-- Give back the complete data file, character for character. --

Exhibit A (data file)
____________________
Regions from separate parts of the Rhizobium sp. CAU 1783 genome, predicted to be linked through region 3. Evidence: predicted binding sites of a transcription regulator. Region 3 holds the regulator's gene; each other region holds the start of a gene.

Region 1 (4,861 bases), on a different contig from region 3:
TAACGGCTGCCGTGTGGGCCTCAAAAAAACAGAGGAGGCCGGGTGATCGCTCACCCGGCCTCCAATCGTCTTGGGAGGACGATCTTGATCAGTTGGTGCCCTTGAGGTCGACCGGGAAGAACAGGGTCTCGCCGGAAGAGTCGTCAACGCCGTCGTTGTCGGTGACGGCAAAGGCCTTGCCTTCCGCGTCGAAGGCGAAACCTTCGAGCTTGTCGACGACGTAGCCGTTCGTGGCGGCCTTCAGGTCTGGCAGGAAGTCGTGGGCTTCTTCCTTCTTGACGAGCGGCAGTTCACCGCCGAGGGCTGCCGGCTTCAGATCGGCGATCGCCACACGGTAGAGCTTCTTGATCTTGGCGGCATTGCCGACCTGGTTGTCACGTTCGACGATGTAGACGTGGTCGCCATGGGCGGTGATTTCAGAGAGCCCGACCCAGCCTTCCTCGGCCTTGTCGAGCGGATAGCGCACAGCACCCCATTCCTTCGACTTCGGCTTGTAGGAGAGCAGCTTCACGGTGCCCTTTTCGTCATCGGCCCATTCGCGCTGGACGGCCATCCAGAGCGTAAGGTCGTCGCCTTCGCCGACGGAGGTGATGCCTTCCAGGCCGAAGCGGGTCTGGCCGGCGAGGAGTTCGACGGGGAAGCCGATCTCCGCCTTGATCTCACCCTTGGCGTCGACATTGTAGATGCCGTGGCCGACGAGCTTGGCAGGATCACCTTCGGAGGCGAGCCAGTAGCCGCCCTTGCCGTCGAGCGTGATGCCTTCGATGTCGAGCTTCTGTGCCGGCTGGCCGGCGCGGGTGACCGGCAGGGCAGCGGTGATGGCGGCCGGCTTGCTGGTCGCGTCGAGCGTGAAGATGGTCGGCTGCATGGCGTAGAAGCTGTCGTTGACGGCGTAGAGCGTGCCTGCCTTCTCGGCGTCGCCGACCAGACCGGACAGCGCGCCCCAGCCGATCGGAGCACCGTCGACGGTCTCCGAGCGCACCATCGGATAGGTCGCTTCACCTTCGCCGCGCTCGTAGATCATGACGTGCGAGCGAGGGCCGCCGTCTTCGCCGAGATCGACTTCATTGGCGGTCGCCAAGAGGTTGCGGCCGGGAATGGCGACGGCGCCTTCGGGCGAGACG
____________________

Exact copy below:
Regions from separate parts of the Rhizobium sp. CAU 1783 genome, predicted to be linked through region 3. Evidence: predicted binding sites of a transcription regulator. Region 3 holds the regulator's gene; each other region holds the start of a gene.

Region 1 (4,861 bases), on a different contig from region 3:
TAACGGCTGCCGTGTGGGCCTCAAAAAAACAGAGGAGGCCGGGTGATCGCTCACCCGGCCTCCAATCGTCTTGGGAGGACGATCTTGATCAGTTGGTGCCCTTGAGGTCGACCGGGAAGAACAGGGTCTCGCCGGAAGAGTCGTCAACGCCGTCGTTGTCGGTGACGGCAAAGGCCTTGCCTTCCGCGTCGAAGGCGAAACCTTCGAGCTTGTCGACGACGTAGCCGTTCGTGGCGGCCTTCAGGTCTGGCAGGAAGTCGTGGGCTTCTTCCTTCTTGACGAGCGGCAGTTCACCGCCGAGGGCTGCCGGCTTCAGATCGGCGATCGCCACACGGTAGAGCTTCTTGATCTTGGCGGCATTGCCGACCTGGTTGTCACGTTCGACGATGTAGACGTGGTCGCCATGGGCGGTGATTTCAGAGAGCCCGACCCAGCCTTCCTCGGCCTTGTCGAGCGGATAGCGCACAGCACCCCATTCCTTCGACTTCGGCTTGTAGGAGAGCAGCTTCACGGTGCCCTTTTCGTCATCGGCCCATTCGCGCTGGACGGCCATCCAGAGCGTAAGGTCGTCGCCTTCGCCGACGGAGGTGATGCCTTCCAGGCCGAAGCGGGTCTGGCCGGCGAGGAGTTCGACGGGGAAGCCGATCTCCGCCTTGATCTCACCCTTGGCGTCGACATTGTAGATGCCGTGGCCGACGAGCTTGGCAGGATCACCTTCGGAGGCGAGCCAGTAGCCGCCCTTGCCGTCGAGCGTGATGCCTTCGATGTCGAGCTTCTGTGCCGGCTGGCCGGCGCGGGTGACCGGCAGGGCAGCGGTGATGGCGGCCGGCTTGCTGGTCGCGTCGAGCGTGAAGATGGTCGGCTGCATGGCGTAGAAGCTGTCGTTGACGGCGTAGAGCGTGCCTGCCTTCTCGGCGTCGCCGACCAGACCGGACAGCGCGCCCCAGCCGATCGGAGCACCGTCGACGGTCTCCGAGCGCACCATCGGATAGGTCGCTTCACCTTCGCCGCGCTCGTAGATCATGACGTGCGAGCGAGGGCCGCCGTCTTCGCCGAGATCGACTTCATTGGCGGTCGCCAAGAGGTTGCGGCCGGGAATGGCGACGGCGCCTTCGGGCGAGACG